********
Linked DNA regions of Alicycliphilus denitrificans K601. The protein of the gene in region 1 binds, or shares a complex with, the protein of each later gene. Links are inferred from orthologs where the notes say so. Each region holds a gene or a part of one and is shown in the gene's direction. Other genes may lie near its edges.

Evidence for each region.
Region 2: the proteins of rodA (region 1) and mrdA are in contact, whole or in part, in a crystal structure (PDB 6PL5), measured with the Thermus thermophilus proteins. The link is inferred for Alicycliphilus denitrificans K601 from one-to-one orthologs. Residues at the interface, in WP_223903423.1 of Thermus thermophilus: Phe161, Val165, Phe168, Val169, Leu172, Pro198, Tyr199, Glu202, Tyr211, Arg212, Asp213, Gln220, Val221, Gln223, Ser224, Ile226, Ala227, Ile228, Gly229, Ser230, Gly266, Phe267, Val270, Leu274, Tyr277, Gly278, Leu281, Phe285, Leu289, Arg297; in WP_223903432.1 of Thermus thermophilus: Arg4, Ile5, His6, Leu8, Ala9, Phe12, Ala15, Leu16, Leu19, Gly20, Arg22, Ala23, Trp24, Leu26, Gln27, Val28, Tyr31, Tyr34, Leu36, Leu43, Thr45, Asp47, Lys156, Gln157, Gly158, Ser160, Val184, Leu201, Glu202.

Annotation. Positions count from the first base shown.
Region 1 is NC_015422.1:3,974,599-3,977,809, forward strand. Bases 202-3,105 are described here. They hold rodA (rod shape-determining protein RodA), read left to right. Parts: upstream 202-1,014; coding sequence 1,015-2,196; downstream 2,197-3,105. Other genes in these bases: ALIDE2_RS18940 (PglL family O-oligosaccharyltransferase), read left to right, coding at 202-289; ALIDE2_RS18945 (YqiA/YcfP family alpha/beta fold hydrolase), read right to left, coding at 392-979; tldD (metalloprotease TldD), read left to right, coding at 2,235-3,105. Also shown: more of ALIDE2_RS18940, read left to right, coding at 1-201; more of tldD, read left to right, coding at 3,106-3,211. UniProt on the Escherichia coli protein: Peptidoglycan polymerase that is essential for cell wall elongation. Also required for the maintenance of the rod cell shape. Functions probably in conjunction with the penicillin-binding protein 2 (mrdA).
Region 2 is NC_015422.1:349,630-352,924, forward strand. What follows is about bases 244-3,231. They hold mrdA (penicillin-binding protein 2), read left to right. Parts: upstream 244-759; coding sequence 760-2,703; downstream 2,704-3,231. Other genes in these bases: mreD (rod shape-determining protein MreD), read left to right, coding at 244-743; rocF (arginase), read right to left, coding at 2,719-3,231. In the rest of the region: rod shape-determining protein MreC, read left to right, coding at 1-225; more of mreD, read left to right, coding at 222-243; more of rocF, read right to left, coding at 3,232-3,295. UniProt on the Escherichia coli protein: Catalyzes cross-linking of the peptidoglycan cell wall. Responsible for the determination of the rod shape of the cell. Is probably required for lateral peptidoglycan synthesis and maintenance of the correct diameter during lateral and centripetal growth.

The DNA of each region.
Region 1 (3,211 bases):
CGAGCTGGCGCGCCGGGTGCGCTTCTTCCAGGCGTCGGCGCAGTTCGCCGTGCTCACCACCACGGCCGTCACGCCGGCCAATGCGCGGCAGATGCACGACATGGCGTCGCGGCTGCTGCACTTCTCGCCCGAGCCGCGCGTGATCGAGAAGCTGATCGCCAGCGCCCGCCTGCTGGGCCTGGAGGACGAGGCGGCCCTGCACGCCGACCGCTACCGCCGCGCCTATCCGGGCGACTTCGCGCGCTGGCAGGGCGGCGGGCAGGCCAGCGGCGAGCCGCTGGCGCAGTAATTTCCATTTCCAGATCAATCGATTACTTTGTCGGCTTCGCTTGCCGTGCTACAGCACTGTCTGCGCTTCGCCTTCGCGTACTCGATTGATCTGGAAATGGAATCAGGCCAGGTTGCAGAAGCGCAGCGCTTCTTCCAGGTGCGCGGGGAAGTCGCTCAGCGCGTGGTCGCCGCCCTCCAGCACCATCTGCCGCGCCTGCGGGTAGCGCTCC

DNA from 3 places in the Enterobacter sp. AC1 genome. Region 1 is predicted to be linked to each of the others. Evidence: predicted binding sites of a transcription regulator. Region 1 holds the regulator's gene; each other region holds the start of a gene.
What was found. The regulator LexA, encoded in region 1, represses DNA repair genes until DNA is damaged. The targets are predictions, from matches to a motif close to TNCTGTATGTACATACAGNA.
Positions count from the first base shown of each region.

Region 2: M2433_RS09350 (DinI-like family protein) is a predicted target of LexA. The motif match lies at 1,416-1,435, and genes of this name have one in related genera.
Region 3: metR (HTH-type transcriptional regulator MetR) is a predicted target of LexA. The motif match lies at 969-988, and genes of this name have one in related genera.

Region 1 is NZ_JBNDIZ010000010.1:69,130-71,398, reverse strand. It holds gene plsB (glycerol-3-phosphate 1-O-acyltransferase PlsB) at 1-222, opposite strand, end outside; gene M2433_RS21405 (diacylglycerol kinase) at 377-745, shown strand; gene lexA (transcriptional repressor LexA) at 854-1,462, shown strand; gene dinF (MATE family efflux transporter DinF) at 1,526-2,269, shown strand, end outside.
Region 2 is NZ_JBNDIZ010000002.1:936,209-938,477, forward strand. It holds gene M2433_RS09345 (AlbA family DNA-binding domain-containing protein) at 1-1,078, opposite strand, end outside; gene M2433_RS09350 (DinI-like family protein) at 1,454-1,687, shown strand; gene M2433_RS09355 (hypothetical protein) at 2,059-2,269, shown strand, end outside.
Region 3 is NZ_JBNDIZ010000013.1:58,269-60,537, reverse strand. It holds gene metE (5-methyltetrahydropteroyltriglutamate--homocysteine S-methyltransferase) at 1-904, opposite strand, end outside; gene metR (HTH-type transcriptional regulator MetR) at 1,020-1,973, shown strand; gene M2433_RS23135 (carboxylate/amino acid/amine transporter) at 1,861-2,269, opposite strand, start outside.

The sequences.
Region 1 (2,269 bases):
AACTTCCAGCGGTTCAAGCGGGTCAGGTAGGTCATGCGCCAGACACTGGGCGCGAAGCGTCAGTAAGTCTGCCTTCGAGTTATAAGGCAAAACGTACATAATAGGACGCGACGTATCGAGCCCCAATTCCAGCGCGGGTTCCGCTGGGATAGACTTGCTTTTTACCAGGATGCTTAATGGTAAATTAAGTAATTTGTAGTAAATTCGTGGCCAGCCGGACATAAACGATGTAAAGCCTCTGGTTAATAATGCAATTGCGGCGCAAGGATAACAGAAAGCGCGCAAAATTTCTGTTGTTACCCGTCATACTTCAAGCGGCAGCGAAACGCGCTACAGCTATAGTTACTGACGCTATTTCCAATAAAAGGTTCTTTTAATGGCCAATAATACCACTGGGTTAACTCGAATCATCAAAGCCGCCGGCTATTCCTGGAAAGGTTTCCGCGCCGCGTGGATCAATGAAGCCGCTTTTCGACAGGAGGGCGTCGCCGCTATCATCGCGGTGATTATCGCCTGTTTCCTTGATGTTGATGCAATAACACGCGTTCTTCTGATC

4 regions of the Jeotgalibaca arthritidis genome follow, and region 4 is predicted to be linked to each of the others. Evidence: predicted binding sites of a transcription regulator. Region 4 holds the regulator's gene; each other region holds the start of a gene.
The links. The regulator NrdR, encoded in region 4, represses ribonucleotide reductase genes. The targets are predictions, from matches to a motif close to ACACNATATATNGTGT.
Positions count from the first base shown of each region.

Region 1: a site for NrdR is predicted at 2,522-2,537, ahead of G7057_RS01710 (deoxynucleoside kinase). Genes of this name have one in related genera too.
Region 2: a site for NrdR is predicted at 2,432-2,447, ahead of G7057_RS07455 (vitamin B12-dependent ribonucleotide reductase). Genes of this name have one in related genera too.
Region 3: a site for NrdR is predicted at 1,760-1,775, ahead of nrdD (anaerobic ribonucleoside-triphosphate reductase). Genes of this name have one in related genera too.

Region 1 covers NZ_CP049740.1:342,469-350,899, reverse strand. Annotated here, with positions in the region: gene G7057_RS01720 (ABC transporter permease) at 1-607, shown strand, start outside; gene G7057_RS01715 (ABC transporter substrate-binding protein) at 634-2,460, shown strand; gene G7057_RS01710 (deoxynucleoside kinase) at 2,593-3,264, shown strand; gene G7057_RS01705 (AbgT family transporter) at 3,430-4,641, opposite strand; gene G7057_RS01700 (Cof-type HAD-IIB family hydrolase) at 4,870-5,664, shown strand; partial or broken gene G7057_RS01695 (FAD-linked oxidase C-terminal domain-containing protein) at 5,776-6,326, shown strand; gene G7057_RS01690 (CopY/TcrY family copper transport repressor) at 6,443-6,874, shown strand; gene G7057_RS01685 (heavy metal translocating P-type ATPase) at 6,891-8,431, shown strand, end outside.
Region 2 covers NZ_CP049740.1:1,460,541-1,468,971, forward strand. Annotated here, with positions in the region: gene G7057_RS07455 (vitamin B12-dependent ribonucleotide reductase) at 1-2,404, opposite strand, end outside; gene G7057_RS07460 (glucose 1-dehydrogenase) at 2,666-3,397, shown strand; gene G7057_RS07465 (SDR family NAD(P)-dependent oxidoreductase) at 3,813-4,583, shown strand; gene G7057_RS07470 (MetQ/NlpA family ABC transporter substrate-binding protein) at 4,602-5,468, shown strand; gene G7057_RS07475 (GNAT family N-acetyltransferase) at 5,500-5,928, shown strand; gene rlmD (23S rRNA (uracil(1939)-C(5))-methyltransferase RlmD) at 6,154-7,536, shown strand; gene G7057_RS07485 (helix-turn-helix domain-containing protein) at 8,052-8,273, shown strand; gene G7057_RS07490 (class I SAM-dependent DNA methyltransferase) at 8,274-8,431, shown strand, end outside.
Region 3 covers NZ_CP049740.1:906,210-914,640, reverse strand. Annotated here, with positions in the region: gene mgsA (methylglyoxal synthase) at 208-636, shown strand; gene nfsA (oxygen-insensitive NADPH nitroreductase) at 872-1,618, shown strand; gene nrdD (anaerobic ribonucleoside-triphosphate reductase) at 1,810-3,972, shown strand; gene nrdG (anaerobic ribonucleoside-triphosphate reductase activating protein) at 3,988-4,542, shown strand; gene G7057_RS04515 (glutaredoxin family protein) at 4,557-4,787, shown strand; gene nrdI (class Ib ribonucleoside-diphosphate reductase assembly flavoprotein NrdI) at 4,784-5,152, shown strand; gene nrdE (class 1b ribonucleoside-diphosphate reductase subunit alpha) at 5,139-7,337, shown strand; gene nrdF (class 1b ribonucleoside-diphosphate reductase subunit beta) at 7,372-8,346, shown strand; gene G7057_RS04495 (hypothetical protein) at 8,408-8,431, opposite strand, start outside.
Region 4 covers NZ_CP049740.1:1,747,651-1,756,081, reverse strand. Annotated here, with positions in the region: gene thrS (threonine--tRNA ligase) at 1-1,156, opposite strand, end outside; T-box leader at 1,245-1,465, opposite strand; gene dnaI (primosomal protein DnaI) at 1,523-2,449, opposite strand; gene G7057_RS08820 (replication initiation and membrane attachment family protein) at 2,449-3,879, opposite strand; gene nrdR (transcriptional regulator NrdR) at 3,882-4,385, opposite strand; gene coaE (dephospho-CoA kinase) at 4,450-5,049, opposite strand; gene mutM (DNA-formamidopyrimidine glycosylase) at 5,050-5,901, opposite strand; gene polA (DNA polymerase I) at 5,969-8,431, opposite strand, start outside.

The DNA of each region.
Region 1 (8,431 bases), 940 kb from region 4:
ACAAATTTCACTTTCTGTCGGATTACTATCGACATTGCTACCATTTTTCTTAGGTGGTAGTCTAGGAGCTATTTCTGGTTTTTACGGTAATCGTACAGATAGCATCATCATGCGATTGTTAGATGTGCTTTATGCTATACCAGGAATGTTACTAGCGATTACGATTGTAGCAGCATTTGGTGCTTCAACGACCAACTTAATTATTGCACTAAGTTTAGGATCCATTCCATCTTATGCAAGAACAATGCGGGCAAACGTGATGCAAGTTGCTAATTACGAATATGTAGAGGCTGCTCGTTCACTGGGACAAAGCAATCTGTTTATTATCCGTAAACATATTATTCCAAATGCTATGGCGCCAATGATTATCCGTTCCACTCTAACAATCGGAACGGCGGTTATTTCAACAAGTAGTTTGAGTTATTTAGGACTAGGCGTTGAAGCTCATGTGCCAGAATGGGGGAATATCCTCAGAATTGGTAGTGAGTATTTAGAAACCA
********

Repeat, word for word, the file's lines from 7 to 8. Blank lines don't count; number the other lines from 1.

The DNA of each region.
Region 1 (3,211 bases):